A Loss Deprecated

James Smith, 1859

Every believer possesses the Holy Spirit, must possess the Spirit; for he is the author of faith, and there is no believing unto salvation without him. He is the worker of all inward religion, working in the Lord's people, to will and to do of his good pleasure. But he so works in us, after regeneration, as to influence, dispose, and prompt us; helping our infirmities—but not in the least interfering with our accountability or responsibility. Though he works in us, yet we act freely; as freely as if no power were exerted, or influence employed. Therefore we read of his being resisted, grieved, and vexed; and have the exhortation given us, "Quench not the Spirit," as if the Spirit's influence were a gentle flame within us, which may be extinguished by us. And that his presence and comforting influence may be forfeited and sinned away is clear, which caused David with intense feeling to cry out, "Take not your Holy Spirit from me." Psalm 51:11.

The Spirit entirely leaves some, on whom he has acted, as he did those with whom he strove before the flood; as God said, "My Spirit shall not always strive with men." And as he did Saul the King of Israel, as we read, "The Spirit of the Lord departed from Saul, and an evil spirit from the Lord troubled him." And as he did the people of the Jews, which caused him to say, "Woe also to them when I depart from them." How careful then should people be, not to stifle convictions, harden their hearts, and resist the Holy Spirit. Everyone should encourage the first motions of the Spirit, yielding to him, and asking for more and more of his influence and operation. Without the Holy Spirit working within us, and forming Christ in the heart, we cannot be saved; for the work of the Spirit within us, is as necessary to salvation, as the work of Christ without us.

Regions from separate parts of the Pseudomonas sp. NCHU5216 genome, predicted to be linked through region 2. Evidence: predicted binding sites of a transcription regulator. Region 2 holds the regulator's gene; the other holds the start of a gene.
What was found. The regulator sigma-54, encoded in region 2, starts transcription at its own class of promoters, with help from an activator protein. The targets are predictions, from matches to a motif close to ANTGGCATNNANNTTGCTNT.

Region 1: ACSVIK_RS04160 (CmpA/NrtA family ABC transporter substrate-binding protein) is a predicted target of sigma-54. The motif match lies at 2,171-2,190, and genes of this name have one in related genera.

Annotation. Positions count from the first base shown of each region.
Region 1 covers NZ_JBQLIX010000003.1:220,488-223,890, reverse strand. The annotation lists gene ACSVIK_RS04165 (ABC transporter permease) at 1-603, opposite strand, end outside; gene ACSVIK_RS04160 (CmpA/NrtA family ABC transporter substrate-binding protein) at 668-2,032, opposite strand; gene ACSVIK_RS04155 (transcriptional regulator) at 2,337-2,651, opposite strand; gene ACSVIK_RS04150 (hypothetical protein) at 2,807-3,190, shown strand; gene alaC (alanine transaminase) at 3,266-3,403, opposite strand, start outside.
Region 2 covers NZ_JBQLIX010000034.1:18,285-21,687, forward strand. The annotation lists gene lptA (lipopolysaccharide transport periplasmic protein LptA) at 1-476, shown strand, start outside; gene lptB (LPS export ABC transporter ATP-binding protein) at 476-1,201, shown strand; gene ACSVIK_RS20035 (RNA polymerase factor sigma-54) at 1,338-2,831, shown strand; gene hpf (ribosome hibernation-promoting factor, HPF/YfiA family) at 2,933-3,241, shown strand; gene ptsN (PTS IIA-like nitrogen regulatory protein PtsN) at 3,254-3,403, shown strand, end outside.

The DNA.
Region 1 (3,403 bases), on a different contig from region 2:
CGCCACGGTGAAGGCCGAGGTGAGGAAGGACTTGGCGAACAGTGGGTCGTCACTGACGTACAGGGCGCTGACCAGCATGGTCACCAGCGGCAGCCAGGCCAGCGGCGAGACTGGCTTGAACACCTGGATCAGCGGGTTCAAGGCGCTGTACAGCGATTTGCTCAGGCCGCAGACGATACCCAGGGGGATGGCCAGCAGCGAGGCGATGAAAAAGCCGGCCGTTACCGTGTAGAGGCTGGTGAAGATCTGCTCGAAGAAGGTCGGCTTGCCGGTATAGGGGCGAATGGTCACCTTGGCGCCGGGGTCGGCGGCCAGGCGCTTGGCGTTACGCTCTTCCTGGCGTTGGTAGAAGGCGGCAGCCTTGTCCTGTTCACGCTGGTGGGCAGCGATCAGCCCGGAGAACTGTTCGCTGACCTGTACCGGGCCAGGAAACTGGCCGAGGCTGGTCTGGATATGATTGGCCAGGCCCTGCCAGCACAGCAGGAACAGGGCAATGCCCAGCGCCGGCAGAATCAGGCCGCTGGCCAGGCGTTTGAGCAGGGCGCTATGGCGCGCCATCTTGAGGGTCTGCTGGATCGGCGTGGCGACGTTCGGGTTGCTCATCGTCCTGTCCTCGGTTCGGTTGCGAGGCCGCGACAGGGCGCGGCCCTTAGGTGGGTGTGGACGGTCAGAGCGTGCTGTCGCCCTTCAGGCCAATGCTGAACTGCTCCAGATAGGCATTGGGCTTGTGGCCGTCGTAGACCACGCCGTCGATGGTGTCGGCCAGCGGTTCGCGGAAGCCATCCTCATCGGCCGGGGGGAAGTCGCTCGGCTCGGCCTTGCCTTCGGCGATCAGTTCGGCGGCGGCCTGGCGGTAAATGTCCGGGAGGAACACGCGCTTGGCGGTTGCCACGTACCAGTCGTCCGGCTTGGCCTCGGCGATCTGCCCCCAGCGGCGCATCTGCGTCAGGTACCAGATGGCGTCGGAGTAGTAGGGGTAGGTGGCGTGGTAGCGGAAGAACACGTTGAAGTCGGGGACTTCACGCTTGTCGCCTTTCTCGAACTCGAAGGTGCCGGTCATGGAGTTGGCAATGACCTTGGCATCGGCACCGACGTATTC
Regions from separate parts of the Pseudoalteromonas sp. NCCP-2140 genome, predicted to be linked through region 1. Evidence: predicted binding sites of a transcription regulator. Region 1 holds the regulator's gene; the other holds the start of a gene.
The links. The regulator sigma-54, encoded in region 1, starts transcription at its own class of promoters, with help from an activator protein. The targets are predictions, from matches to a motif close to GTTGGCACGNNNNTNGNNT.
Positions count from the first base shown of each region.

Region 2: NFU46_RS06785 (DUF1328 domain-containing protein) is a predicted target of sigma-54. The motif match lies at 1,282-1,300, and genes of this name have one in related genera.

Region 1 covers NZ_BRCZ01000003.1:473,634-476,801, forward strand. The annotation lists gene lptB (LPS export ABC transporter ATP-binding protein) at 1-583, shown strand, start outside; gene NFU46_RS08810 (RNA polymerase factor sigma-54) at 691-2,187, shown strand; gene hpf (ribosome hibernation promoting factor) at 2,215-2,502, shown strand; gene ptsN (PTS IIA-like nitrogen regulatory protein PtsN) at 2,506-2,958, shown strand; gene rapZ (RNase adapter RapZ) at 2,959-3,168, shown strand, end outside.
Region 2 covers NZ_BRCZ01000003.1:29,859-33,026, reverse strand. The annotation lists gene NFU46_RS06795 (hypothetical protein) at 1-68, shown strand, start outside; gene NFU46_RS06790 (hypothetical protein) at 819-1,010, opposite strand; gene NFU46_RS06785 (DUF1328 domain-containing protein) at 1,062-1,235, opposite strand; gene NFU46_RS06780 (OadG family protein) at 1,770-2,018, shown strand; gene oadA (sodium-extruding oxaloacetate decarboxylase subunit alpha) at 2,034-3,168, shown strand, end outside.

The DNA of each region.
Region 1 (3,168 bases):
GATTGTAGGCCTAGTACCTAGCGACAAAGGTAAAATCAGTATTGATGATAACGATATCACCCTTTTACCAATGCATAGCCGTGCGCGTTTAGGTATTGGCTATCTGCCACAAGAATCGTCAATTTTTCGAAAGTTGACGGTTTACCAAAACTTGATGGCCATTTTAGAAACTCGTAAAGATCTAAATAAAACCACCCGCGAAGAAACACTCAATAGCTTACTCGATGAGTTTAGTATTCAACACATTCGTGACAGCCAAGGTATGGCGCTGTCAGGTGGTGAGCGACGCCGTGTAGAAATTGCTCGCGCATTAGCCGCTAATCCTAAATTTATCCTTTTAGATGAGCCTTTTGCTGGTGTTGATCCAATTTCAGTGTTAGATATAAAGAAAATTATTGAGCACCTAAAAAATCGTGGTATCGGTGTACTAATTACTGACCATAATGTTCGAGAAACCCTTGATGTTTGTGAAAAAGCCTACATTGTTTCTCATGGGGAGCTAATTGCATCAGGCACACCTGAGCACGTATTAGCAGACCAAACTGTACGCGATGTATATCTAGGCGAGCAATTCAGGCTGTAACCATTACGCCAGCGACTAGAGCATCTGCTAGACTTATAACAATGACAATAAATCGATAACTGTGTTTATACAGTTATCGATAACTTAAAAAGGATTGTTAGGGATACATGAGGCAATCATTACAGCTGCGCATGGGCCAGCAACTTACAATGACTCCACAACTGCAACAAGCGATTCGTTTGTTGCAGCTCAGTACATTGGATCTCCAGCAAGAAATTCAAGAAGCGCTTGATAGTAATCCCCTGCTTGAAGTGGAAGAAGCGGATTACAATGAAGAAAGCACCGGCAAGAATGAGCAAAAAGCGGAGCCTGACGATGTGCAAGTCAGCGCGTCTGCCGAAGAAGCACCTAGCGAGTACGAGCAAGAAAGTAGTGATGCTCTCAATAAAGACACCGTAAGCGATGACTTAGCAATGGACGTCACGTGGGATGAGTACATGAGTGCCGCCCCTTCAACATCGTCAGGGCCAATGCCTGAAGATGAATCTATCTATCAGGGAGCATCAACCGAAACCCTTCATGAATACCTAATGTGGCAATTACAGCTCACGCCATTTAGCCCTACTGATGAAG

When the Spirit of God once takes up his residence as the Spirit of life, of love, and adoption, he never finally withdraws, or abandons the soul to ruin. But though he does not totally and finally withdraw, he withholds his influence, and leaves us pretty much to ourselves. He ceases to comfort us, or to strengthen us with might, according to his power in the inner man. He refuses to assist us in prayer, and we are left to toil alone. Then like Samson, we become weak, and are like other men; or like the church we cry out, "The Comforter that should relieve my soul, is far from me!"

When the Spirit is withdrawn from us, all our graces wither, our evidences become obscured, our joy dies out, and our duties become a task. Then we become light and frivolous, or gloomy and morose; our hearts are hardened, our understanding is darkened, and all within us appears carnal or cold. The greatest loss we can sustain, is the presence and operation of the holy Comforter in the heart. Then very often doubts, fears, and misgivings spring up, unbelief works, and a sense of condemnation is felt in the conscience. We turn everything against ourselves, refuse to be comforted, and begin to neglect duties, because we have no enjoyment in them. Past experience looks like delusion, the hard heart refuses to weep, and the mouth is often ready to speak against God. Sad, very sad, has been the experience of many professors, when the Spirit has left them for a time; well therefore may David pray, "Take not your Holy Spirit from me."